Life insurance: how can the advance help you?

Unrecognized, this option is offered by a majority of contracts

More advantageous than a consumer credit or withdrawal on your contract, it is similar to a loan made by your insurer.

Need money for a few weeks or months? If you have a life insurance policy, there is a better option than taking out a consumer credit or withdrawing from your policy: the advance.

Unknown, and yet offered by a majority of contracts, the advance is similar to a loan granted by your insurer and pledged on your own savings. Generally, it can reach up to 80% of the sums that grow in the guaranteed euro fund (60% in the units of account, that is to say, the backing of investment funds).

First asset: its cost. If the advance is billed by the insurer, the rating is rather modest, despite appearances. You will have to pay an interest rate equivalent to the gross return of the fund in euros (this is the yield before deduction of management fees) of the previous year, or 3.5 to 4% depending on the contract. But at the same time, your savings will continue to earn interest because it is not out of the contract. Thus, the actual cost will be approximately 0.5 to 0.7% per year of the sums received.

REFUNDABLE FOR FREE

At this rate, insurers then add fixed costs, usually 1% per year. In total, the advance will have cost less than 2% of the sums borrowed. Much less than a consumer credit, rarely charged less than 8 to 10%, not to mention any fees.

Second strong point of the advance: it is refundable for free. The insurer will not charge a fee when you return the money. This option is therefore much more advantageous than a reinvestment following a withdrawal on your life insurance contract because in this case, you may have to pay a fee for payment.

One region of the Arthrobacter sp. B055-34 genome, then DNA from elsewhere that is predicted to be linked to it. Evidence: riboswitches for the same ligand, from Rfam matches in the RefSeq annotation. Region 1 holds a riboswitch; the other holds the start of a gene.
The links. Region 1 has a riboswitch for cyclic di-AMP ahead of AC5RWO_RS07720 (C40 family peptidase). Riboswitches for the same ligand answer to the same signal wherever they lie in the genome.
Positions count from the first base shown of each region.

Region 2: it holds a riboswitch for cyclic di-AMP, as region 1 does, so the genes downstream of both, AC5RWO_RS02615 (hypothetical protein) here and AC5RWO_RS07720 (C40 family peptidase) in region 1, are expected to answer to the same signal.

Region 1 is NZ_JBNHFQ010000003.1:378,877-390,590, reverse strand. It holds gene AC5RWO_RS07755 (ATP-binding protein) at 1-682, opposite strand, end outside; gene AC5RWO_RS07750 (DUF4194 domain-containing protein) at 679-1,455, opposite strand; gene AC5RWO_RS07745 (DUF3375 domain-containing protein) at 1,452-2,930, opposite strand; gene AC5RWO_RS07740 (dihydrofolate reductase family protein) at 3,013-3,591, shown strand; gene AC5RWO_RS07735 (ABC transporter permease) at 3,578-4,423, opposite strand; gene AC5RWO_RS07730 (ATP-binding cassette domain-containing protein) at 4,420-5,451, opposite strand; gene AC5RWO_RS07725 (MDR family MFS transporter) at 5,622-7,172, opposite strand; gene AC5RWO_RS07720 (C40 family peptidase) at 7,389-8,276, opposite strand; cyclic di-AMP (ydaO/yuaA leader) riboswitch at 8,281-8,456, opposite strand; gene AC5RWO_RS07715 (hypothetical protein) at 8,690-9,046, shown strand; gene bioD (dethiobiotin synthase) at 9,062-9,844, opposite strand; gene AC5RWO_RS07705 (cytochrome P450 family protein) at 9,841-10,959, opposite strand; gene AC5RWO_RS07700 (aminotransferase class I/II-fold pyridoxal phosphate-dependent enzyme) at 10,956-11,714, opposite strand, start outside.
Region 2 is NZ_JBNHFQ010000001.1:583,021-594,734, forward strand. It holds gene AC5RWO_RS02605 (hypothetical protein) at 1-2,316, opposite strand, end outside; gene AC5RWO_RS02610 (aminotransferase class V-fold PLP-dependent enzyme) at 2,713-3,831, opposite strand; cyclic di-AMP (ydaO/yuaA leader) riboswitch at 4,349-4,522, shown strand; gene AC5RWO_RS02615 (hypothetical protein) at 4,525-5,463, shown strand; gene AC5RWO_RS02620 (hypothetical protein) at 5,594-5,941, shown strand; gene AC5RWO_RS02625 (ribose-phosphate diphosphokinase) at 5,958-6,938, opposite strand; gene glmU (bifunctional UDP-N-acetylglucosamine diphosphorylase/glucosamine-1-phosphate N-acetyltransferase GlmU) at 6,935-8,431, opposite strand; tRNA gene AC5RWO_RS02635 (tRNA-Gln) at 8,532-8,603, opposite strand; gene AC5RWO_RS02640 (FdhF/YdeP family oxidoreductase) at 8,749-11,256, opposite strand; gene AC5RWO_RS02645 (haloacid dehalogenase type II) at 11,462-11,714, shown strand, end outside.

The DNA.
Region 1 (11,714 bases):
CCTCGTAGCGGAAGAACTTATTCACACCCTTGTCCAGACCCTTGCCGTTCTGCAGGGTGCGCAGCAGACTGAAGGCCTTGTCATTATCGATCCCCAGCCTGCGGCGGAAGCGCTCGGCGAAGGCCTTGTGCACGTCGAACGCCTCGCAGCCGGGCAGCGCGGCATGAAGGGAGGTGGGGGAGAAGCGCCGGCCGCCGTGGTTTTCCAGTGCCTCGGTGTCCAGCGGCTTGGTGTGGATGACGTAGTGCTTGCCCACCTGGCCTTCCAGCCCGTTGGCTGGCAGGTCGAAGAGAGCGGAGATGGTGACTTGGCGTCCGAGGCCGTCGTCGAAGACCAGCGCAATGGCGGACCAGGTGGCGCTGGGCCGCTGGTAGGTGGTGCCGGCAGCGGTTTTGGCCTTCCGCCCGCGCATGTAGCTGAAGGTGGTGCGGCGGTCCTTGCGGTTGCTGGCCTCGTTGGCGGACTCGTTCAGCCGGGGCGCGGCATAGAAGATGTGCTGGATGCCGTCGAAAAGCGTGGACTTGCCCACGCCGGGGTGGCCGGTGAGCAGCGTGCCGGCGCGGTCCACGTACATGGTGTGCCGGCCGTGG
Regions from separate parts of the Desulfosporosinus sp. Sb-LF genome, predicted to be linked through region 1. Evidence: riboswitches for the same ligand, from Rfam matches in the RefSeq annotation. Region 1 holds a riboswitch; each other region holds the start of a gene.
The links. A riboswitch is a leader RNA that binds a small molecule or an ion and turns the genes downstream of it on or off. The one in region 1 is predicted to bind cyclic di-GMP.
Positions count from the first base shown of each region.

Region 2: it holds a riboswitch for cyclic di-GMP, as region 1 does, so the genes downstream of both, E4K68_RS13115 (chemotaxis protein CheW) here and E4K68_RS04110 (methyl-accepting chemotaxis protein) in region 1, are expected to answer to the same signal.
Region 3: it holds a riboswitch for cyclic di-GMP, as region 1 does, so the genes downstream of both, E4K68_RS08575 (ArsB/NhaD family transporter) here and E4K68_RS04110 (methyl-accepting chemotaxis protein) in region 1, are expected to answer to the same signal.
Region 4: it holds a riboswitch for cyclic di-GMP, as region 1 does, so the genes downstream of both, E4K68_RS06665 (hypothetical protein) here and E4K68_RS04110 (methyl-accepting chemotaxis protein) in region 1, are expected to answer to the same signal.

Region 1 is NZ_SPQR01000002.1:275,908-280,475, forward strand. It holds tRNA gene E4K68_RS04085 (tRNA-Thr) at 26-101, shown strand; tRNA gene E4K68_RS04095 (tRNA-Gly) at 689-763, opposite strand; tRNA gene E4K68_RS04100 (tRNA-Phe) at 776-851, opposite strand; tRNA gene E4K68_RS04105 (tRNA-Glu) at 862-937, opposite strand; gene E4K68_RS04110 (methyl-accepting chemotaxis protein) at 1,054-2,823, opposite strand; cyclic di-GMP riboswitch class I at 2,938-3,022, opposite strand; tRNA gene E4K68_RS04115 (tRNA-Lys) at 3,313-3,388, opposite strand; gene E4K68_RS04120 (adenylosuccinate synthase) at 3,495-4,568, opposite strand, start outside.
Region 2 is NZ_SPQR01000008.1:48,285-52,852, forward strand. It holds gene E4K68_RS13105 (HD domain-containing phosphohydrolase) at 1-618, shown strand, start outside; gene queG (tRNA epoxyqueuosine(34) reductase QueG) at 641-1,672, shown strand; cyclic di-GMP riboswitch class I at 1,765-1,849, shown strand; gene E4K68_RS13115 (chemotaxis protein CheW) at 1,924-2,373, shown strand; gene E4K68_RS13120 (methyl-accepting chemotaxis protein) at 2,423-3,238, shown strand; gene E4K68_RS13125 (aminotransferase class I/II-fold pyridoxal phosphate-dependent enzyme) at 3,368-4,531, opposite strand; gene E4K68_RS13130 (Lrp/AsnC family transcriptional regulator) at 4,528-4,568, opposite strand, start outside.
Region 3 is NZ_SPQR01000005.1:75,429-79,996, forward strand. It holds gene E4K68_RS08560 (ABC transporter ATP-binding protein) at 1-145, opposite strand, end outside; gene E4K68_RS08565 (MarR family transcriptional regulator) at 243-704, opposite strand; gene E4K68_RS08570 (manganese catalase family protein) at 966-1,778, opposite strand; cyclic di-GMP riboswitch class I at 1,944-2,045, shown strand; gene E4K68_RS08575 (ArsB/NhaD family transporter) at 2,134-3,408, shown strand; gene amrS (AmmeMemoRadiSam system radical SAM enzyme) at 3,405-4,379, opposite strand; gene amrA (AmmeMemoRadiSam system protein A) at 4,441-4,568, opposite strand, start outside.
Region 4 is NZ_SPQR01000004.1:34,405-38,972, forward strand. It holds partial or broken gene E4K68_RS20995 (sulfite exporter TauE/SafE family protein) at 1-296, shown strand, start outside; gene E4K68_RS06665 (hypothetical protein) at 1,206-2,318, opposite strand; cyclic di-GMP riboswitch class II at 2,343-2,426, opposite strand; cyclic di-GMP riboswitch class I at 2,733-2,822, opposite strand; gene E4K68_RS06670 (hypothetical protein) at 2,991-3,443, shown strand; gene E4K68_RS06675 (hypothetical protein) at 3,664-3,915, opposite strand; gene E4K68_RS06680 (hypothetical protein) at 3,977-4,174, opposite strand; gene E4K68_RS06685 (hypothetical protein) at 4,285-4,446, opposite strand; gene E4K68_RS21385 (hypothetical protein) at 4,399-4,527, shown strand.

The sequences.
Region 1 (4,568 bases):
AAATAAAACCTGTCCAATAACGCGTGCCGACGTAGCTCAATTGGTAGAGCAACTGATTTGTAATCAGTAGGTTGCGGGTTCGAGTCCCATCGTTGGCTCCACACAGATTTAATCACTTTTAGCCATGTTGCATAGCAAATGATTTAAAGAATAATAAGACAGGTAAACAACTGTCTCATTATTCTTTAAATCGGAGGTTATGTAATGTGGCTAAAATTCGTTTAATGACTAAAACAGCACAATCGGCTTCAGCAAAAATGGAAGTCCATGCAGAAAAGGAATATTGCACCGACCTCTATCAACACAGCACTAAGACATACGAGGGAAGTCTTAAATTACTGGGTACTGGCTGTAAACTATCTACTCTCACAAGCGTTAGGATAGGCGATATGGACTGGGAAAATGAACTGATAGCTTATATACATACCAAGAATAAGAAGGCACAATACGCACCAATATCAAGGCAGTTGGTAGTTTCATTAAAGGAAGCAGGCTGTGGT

In addition, the amount obtained through the advance is not taxable, whereas a withdrawal may trigger taxation if the contract is less than eight years old (or if it is more than eight years old). and that the amount withdrawn is higher than the abatement of 4,600 euros for a single person, and 9,200 euros for a married couple).

The only constraint related to the advance: ” The insured must return the amount within three years, possibly renewable once,” says Didier Brochard, CEO of the association Asac Fapes. In the event of non-reimbursement at the end of this period, the insurer cancels it and assimilates it to a partial withdrawal, with the tax consequences and expenses that accompany it.

Most professionals recommend not to wait so long to end it because the bill ends up rising over time and the comparison with a credit is then less favorable.